Meanwhile, AHL’s CEO, Evans Matabwa, said the development was an important milestone for both the local and global tobacco industries.

“The cigarette manufacturing plant will provide significant gains to Malawian farmers and the economy,” he said.

EU’s TPD implementation unaffected by court cases

| June 8, 2015

The EU Commission has said it does not believe that current court cases brought against the new Tobacco Products Directive (TPD) pose obstacles to the directive’s implementation.

The Commission was responding to a question by the Croatian MEP Dubravka Šuica.

In part of the preamble to her question, Šuica said that some tobacco companies had brought a lawsuit in connection with the tobacco directive, arguing that it violated provisions of European treaties, including the Treaty of Lisbon, such as those on restricting the flow of goods and services.

“Dоеs thе Commission consider these court proceedings to be an obstacle to the implementation of the tobacco directive, which should take effect in 2016?,” she asked. “Are there any other obstacles that could potentially endanger the implementation of the Tobacco Directive by the middle of 2016?”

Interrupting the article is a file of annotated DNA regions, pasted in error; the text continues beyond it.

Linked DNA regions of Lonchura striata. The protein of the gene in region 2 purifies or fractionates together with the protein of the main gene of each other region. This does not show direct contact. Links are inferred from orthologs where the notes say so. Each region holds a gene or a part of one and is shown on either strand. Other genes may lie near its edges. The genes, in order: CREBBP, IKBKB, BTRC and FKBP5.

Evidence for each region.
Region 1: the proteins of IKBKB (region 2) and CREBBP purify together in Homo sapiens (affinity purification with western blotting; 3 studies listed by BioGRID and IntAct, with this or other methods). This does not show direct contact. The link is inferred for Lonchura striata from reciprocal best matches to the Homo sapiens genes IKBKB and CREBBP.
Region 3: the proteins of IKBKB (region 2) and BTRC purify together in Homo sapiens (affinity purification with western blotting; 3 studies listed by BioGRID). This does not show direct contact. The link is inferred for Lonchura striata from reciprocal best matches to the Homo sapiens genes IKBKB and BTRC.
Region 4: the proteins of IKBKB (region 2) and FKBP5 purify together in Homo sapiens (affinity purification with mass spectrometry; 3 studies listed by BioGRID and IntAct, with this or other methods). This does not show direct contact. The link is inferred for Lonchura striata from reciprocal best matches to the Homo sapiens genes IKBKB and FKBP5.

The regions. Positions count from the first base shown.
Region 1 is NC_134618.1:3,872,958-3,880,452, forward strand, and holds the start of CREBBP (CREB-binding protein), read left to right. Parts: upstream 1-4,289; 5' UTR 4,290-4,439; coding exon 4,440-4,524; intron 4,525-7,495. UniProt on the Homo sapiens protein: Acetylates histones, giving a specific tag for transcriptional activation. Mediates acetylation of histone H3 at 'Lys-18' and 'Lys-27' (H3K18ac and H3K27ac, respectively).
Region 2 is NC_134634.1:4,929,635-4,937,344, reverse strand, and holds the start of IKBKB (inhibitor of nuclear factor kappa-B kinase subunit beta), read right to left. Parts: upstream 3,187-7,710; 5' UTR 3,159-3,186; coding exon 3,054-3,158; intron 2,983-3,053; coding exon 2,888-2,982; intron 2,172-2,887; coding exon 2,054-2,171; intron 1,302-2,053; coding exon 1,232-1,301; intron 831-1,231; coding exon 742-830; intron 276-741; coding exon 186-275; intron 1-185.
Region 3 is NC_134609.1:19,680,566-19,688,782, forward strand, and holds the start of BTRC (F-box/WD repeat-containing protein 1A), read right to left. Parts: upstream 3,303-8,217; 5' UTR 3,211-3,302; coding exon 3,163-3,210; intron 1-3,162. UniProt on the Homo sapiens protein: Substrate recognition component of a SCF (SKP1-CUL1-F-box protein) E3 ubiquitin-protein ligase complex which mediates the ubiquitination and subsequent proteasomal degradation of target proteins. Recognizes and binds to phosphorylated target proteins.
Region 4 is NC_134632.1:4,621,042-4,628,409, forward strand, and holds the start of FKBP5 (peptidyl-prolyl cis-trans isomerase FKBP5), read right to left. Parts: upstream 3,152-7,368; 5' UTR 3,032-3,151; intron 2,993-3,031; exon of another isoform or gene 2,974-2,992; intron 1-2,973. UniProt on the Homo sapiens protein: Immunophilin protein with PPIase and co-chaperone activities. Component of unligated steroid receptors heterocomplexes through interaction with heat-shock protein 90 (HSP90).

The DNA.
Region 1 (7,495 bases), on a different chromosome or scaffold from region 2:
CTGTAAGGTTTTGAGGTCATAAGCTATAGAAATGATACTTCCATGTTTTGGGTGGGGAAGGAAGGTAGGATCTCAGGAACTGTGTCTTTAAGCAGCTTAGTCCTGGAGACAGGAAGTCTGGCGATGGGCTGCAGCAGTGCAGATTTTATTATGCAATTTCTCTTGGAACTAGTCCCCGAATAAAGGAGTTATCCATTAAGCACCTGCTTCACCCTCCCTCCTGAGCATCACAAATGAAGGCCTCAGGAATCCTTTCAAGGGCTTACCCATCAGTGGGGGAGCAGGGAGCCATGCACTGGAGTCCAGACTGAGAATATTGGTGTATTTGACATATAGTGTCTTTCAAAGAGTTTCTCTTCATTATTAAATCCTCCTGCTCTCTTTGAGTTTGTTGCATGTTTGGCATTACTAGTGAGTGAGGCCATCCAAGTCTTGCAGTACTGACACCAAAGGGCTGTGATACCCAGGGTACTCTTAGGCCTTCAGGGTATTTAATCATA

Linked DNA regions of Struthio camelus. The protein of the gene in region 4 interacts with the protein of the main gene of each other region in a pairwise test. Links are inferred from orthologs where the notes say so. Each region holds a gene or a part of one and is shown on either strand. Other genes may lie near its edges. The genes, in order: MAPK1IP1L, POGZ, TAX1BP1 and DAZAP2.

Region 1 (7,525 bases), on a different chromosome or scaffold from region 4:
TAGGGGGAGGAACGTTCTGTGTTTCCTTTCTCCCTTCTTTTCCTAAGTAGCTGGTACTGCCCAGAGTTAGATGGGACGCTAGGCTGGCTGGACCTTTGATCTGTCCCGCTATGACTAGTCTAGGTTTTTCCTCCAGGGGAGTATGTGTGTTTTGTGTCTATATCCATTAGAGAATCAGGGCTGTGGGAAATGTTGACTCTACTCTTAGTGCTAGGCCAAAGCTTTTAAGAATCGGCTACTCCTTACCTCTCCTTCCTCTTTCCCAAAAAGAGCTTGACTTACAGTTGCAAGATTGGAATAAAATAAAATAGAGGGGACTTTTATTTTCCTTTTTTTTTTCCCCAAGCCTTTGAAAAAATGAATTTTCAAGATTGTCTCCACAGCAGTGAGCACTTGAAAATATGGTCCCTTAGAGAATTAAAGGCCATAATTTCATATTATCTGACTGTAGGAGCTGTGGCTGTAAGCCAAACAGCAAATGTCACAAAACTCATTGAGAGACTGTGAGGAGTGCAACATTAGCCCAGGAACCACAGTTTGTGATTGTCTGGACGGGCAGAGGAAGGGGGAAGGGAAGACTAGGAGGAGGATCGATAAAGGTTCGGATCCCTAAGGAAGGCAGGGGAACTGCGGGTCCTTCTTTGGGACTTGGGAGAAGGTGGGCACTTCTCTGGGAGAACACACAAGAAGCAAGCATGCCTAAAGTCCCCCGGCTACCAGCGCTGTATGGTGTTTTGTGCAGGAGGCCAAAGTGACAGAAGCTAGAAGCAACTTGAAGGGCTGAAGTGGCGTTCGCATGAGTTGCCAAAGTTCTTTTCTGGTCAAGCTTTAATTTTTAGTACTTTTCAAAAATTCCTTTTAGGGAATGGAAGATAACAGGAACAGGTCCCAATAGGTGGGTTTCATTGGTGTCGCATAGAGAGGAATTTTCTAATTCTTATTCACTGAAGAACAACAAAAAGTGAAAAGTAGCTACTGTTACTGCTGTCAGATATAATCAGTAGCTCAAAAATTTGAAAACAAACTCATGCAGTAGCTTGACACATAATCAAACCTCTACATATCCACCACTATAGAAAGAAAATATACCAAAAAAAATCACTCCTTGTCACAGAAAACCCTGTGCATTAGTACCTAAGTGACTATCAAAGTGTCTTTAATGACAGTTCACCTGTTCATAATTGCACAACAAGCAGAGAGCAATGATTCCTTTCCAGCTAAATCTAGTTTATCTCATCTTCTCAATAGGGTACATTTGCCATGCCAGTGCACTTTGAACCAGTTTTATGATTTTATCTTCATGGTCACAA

In its reply, the Commission said that ongoing court proceedings brought against EU directives did not have a suspensive effect on implementation efforts. ‘As such, the Commission does not consider any court proceedings currently being brought against the new Tobacco Products Directive … to pose obstacles to its implementation, and member states are still bound by the transposition deadline of 20 May 2016, when the majority of its provisions will begin to be applied,’ it said.

‘The Commission does not consider that there are other obstacles that could potentially endanger the directive’s implementation. One of the central objectives of the Commission is to ensure a timely adoption of the implementing legislation necessary to make the provisions of the new TPD fully operational. To this end, it has published a detailed implementation plan which it updates regularly. It is also working in close collaboration with member states and relevant stakeholders and good progress is being made.’